We can join with one of the saints, who addressed God as follows; ‘Dear Lord, you are a deep sea, into which the deeper I enter, the more I find, and the more I find, the more I seek…my soul delights in you, Eternal Trinity, Sea of Peace’.  Catherine of Siena

May we, like St Catherine, discover that ocean of God’s love and learn to revel in it.


Christine Bainbridge

Photo courtesy of Jo White

Moments from a Life … The Stations of the Cross 2018

Thanks to everyone who came and joined in with our Stations of the Cross meditation for Good Friday 2018.

This installation was entitled ‘Moments from a Life’ and was intended to reveal a hint at both Jesus’ early memories, his mother, his father’s carpentry tools, sawdust everywhere; .. alongside these were his final moments marked by the stations of the cross.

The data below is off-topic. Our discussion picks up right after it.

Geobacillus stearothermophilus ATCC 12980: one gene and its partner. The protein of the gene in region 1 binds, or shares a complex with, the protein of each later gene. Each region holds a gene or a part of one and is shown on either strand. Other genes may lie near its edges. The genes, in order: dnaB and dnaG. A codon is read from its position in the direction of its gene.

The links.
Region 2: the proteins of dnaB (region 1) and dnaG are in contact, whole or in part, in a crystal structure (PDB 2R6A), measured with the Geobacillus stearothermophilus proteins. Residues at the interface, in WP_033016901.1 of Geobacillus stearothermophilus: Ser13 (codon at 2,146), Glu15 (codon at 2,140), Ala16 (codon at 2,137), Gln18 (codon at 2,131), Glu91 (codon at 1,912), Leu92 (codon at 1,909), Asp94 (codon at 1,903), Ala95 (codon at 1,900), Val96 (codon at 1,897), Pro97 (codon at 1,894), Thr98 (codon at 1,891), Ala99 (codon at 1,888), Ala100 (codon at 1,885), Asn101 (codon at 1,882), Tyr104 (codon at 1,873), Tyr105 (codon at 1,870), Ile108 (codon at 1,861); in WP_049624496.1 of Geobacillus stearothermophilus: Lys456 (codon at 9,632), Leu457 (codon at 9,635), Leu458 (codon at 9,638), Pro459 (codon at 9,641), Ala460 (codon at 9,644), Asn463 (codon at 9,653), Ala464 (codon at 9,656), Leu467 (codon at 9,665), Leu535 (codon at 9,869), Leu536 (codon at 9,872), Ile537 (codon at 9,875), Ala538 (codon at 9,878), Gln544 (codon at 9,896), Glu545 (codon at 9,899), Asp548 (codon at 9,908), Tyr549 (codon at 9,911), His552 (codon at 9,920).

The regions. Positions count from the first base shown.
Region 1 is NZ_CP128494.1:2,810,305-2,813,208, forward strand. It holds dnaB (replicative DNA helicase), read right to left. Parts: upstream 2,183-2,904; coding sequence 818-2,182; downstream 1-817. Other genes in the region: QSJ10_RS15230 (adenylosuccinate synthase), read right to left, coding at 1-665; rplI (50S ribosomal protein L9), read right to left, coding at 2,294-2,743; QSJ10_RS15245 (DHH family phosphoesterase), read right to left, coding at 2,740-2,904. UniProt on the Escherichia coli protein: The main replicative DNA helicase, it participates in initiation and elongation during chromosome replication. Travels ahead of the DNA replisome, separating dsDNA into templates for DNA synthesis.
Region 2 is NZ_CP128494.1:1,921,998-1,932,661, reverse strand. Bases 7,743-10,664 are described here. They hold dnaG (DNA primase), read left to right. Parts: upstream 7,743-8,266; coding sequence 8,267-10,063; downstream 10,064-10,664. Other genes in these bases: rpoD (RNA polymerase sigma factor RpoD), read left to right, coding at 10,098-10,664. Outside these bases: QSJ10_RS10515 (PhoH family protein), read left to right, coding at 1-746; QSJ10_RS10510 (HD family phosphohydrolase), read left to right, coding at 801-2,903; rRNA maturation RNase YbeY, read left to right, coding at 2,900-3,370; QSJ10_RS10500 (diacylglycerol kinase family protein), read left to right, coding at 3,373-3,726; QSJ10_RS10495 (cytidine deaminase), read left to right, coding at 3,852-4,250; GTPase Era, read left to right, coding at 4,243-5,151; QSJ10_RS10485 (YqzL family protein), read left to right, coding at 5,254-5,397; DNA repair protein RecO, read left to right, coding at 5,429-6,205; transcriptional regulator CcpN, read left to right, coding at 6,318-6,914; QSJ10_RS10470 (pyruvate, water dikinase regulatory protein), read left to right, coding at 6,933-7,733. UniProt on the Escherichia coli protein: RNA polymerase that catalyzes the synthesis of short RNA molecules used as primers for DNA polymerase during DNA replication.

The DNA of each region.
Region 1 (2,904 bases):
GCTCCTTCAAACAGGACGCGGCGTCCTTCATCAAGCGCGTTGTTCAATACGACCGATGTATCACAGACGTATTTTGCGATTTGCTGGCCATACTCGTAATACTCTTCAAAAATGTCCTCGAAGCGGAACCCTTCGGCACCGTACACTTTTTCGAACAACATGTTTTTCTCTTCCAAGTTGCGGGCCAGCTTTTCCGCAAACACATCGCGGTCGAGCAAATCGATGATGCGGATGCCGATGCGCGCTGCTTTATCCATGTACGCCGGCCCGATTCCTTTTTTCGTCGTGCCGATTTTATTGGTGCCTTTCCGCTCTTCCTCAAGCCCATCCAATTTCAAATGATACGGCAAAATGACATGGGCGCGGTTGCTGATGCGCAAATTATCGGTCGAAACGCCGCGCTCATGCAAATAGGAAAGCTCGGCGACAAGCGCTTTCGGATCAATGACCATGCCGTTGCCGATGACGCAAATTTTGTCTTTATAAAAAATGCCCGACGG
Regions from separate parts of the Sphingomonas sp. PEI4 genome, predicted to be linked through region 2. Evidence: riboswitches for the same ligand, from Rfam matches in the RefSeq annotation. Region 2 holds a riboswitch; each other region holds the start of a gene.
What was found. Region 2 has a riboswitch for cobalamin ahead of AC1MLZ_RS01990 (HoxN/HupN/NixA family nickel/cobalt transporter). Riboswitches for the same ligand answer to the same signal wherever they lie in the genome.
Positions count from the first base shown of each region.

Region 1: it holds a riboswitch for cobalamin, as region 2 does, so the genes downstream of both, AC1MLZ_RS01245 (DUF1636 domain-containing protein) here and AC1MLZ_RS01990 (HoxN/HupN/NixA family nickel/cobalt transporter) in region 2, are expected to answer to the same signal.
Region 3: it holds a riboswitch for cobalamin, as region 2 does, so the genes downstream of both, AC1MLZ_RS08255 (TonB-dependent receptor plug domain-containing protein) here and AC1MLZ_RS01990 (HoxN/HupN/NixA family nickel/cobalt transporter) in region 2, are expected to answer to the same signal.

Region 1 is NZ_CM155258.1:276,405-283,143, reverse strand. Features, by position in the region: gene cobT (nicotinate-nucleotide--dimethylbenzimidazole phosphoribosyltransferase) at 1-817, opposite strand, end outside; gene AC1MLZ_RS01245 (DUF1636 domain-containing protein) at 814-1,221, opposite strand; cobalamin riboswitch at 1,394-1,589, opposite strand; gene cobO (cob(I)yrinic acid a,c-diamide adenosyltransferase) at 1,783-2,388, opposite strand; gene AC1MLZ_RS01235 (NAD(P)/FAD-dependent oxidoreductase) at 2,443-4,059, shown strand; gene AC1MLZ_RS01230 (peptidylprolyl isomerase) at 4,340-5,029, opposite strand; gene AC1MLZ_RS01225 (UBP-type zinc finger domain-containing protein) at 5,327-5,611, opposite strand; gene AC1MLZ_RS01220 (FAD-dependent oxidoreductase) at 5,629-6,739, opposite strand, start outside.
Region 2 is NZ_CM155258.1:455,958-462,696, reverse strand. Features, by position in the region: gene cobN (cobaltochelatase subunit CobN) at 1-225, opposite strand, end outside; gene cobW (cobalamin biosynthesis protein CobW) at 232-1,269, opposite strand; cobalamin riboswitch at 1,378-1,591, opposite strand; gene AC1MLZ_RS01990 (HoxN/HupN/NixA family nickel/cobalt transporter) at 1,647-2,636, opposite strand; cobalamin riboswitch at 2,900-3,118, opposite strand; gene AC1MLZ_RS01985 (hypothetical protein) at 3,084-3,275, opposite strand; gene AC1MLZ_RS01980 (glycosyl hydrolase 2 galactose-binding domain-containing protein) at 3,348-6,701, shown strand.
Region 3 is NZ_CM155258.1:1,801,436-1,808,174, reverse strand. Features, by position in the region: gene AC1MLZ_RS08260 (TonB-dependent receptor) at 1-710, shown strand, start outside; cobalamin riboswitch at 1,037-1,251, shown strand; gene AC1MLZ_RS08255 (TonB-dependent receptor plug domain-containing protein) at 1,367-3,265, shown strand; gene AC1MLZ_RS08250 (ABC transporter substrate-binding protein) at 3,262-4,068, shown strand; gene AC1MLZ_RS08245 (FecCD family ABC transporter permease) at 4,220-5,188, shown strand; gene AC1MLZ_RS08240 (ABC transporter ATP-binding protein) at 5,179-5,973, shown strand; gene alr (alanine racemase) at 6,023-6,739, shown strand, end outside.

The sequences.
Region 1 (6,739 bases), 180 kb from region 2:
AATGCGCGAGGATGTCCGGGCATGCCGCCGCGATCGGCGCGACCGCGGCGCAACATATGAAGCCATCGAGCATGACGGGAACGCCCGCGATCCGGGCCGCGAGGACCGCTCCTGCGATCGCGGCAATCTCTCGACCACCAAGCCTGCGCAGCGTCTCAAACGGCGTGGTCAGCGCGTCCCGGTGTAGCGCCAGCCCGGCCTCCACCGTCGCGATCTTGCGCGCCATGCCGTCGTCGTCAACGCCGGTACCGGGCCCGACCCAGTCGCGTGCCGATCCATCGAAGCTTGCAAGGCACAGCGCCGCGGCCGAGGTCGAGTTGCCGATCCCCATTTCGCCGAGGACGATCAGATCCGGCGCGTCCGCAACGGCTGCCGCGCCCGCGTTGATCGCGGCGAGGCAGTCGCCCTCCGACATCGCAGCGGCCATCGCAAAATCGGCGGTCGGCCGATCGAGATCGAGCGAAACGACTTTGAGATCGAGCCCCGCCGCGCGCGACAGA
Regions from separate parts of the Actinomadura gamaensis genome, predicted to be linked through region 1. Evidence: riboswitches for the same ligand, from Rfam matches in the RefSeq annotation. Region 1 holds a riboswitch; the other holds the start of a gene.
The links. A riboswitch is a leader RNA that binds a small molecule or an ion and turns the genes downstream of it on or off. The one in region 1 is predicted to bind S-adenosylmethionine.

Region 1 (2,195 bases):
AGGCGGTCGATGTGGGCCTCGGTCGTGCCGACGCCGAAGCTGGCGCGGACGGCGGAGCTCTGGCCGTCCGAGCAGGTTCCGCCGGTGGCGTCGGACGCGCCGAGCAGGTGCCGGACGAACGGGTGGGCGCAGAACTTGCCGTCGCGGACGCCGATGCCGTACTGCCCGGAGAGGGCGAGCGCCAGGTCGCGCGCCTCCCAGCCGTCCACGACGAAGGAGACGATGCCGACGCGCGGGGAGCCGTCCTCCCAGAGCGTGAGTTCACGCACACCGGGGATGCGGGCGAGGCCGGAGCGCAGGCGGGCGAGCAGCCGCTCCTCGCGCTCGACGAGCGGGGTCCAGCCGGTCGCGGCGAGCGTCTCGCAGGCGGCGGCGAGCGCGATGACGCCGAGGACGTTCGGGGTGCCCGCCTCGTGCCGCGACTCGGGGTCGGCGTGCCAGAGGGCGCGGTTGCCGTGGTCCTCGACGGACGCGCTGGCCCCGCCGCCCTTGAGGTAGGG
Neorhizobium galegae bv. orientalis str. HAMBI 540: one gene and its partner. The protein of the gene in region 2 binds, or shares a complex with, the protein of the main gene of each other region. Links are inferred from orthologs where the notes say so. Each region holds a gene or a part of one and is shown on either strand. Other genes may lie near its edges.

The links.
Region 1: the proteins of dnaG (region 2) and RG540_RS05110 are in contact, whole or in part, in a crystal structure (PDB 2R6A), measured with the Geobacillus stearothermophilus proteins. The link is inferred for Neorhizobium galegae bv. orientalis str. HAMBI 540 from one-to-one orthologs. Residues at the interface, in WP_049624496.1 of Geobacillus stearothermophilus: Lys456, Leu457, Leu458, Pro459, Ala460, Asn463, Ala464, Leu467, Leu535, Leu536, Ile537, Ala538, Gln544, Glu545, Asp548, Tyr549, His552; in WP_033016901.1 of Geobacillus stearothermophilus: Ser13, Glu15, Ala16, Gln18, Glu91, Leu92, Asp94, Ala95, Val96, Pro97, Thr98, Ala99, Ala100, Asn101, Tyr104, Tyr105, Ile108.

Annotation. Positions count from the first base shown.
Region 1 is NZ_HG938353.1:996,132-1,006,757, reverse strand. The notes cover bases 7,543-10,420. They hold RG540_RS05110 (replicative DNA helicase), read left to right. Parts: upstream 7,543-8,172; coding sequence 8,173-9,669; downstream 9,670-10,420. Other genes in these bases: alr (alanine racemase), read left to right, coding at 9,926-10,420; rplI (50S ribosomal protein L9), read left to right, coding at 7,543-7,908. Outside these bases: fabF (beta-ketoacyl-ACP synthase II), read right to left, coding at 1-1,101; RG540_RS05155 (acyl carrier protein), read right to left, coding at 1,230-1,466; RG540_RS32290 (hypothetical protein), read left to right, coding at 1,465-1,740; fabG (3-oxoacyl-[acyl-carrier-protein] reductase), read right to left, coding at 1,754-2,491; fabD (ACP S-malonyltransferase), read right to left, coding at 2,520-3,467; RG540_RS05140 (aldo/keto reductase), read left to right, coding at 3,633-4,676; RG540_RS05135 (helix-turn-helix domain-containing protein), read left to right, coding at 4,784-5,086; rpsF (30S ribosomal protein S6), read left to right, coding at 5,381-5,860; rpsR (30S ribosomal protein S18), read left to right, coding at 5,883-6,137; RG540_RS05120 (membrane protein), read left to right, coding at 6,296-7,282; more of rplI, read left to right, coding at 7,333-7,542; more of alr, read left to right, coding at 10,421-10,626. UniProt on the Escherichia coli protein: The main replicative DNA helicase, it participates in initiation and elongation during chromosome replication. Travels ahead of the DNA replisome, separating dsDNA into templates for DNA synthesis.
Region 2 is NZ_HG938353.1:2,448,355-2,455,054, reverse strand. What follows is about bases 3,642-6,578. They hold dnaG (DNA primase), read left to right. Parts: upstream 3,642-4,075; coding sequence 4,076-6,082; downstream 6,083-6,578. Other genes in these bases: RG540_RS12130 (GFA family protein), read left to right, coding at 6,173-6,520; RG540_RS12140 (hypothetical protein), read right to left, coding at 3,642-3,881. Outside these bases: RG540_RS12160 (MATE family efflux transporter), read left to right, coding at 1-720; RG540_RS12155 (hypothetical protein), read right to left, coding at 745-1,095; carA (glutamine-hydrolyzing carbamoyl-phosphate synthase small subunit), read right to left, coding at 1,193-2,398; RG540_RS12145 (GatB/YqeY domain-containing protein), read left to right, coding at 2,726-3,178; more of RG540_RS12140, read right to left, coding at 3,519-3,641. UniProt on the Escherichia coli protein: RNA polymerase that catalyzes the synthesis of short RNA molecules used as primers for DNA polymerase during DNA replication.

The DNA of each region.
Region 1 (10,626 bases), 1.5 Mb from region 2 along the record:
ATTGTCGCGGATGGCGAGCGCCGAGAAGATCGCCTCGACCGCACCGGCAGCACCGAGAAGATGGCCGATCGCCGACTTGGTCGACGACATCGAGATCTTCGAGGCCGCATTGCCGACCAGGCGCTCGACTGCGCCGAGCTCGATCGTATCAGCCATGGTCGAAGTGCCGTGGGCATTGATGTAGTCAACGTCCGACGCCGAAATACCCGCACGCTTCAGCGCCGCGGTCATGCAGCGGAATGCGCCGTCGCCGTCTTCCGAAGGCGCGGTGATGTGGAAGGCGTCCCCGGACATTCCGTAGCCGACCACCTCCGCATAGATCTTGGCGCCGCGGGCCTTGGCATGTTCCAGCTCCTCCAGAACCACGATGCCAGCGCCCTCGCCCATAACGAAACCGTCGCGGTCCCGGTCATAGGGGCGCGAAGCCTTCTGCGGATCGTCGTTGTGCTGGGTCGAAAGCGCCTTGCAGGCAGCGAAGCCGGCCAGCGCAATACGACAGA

Within that, paints and brushes allude to an artistic hand.. maybe the painter of the stations, maybe the artistry of our own lives.. the brush strokes, textures, hints and shades.. and the inevitable messiness and goodness of it all.

The music always provokes some intrigue… here is a list from which music was layered into the service… you way want to explore;

Samuel Barber – String Quartet in B Minor, Op 11
Dreadzone – A Canterbury Tale
Brian Eno – Lux
Brian Eno – Music for Airports
Nusrat Fateh Ali Khan – Sea of Vapours
Gabriel Fauré – Requiem, Op. 48; 2. Offertoire
Henryk Gorecki – Totus Tuus
Hamlet Gonashvili – Tsintskaro
Jam & Spoon – Ancient Dream
The Late Late Service – Holy Space